|Annual variability in ciliate community structure, potential prey and predators in the open northern Baltic Sea proper|Johansson, M.; Gorokhova, E.; Larsson, U. (2004). Annual variability in ciliate community structure, potential prey and predators in the open northern Baltic Sea proper. J. Plankton Res. 26(1): 67-80. dx.doi.org/10.1093/plankt/fbg115
In: Journal of Plankton Research. Oxford University Press: New York,. ISSN 0142-7873, more
|Authors|| || Top |
- Johansson, M.
- Gorokhova, E.
- Larsson, U.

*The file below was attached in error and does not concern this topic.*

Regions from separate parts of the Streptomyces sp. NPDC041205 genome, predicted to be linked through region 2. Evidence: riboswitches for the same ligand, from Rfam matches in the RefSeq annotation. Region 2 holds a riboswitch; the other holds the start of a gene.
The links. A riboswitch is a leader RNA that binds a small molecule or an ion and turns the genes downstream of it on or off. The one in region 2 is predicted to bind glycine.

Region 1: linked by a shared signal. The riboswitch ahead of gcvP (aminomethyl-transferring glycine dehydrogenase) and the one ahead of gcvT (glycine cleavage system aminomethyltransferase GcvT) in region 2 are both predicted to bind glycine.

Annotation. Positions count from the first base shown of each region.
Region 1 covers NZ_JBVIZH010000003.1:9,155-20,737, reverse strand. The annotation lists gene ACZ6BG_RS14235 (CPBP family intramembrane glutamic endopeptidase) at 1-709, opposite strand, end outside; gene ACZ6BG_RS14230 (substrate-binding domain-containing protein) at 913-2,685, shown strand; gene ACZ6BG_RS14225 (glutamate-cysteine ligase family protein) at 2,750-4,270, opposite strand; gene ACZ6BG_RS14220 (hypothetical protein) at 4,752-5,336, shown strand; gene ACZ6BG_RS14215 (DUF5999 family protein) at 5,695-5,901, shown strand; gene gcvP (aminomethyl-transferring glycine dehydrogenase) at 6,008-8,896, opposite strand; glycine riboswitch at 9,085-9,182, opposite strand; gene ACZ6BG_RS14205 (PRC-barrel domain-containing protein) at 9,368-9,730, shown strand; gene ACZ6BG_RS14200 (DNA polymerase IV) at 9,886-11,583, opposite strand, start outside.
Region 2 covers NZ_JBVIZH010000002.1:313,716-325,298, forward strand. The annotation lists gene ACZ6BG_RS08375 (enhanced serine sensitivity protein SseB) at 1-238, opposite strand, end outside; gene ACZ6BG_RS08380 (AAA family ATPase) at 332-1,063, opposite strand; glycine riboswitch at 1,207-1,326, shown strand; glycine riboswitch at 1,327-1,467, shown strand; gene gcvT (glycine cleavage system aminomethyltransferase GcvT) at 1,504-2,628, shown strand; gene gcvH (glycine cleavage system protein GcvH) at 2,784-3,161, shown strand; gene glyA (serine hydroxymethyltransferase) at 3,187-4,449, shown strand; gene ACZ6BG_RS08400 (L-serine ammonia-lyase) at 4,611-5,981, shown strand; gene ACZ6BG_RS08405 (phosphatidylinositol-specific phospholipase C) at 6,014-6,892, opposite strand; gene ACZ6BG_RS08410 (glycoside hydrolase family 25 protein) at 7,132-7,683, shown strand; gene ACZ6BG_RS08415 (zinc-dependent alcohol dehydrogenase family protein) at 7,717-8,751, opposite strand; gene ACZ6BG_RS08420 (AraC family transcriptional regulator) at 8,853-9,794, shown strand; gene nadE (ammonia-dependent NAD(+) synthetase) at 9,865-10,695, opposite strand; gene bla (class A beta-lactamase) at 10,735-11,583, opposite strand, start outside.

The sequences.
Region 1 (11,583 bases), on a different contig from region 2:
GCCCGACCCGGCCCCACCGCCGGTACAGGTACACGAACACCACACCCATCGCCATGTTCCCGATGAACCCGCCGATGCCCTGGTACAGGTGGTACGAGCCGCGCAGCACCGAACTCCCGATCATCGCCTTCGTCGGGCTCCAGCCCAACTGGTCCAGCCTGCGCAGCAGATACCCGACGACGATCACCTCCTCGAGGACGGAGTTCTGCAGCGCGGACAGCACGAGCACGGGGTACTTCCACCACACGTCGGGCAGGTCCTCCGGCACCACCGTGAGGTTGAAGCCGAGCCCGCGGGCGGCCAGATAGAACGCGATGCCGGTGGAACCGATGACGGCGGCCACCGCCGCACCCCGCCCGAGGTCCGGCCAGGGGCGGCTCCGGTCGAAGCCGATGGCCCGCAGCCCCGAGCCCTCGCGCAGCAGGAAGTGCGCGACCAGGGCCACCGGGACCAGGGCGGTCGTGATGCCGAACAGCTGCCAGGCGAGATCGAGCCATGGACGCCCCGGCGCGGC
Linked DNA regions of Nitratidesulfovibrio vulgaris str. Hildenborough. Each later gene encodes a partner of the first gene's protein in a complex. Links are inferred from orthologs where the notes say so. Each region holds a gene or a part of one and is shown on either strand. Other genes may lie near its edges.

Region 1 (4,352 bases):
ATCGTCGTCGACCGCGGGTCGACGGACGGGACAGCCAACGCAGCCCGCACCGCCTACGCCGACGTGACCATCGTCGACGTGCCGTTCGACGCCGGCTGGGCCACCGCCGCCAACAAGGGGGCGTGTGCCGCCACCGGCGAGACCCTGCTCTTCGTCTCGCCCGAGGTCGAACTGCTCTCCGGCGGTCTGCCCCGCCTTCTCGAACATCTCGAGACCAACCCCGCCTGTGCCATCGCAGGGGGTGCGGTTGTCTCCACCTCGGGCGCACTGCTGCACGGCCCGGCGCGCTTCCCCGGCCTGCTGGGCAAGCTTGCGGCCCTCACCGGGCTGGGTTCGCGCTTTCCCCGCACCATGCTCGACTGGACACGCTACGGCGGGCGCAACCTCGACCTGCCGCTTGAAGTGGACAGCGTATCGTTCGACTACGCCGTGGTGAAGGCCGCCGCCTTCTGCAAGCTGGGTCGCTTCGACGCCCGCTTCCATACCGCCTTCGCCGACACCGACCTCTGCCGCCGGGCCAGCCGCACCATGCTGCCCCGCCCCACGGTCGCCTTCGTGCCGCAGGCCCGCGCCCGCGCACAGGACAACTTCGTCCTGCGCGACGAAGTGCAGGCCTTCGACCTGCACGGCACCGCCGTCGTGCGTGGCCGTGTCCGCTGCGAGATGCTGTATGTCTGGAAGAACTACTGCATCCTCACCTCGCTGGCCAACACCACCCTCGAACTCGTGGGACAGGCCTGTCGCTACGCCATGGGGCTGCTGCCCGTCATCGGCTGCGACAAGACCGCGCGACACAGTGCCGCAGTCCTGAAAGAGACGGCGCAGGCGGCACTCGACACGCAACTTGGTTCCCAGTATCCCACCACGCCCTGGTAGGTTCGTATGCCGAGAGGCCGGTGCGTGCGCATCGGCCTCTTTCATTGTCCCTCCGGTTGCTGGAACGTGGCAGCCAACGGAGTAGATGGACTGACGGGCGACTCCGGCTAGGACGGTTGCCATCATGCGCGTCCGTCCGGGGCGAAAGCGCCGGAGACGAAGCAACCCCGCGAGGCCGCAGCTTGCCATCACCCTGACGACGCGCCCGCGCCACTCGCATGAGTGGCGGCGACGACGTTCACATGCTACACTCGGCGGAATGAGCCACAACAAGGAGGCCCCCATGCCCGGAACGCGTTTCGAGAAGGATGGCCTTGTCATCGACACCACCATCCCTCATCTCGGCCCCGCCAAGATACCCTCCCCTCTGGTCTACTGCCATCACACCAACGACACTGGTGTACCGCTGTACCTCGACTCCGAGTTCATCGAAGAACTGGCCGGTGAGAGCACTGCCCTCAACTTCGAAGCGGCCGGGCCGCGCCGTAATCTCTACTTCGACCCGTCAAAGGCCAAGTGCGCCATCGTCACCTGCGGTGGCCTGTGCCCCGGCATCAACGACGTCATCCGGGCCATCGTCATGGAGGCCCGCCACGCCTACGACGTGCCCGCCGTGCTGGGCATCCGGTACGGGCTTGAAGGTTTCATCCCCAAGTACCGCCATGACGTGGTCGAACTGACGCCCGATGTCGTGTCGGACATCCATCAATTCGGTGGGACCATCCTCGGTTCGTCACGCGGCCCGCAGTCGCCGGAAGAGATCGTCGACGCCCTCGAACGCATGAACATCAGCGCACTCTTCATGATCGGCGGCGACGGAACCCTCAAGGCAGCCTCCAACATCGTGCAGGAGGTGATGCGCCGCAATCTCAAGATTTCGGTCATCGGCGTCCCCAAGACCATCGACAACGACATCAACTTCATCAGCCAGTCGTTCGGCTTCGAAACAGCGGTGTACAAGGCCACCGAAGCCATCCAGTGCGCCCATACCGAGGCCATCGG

Biomass of ciliates, bacteria and mesozooplankton, as well as biomass estimates of phytoplankton from chlorophyll a values, were studied in the mixed layer of the northern Baltic Sea proper, between February and December 1998. Production of phytoplankton and bacteria was measured, and production of ciliates and mesozooplankton was estimated. The phytoplankton spring bloom in late March was dominated by diatoms and dinoflagellates. Ciliates had a biomass peak shortly after the spring bloom, while mesozooplankton peaked in July. Thus, the predation pressure on ciliates was low in spring, and ciliates were major predators, potentially consuming up to 15% of the primary production. In summer, there was a shift from larger to smaller ciliates coinciding with a shift from larger to smaller primary producers, an increase in bacterial production, and also an increase in mesozooplankton abundance, mainly copepods. Elevated mesozooplankton predation and selective removal of larger ciliate species and/or a shift to smaller prey size presumably caused these changes. The potential carbon consumption from ciliates and mesozooplankton was highest in summer and autumn, reaching 55 and 40% of the primary production in summer and autumn, respectively. Ciliates consumed twice as much as mesozooplankton, thus acting as important regenerators.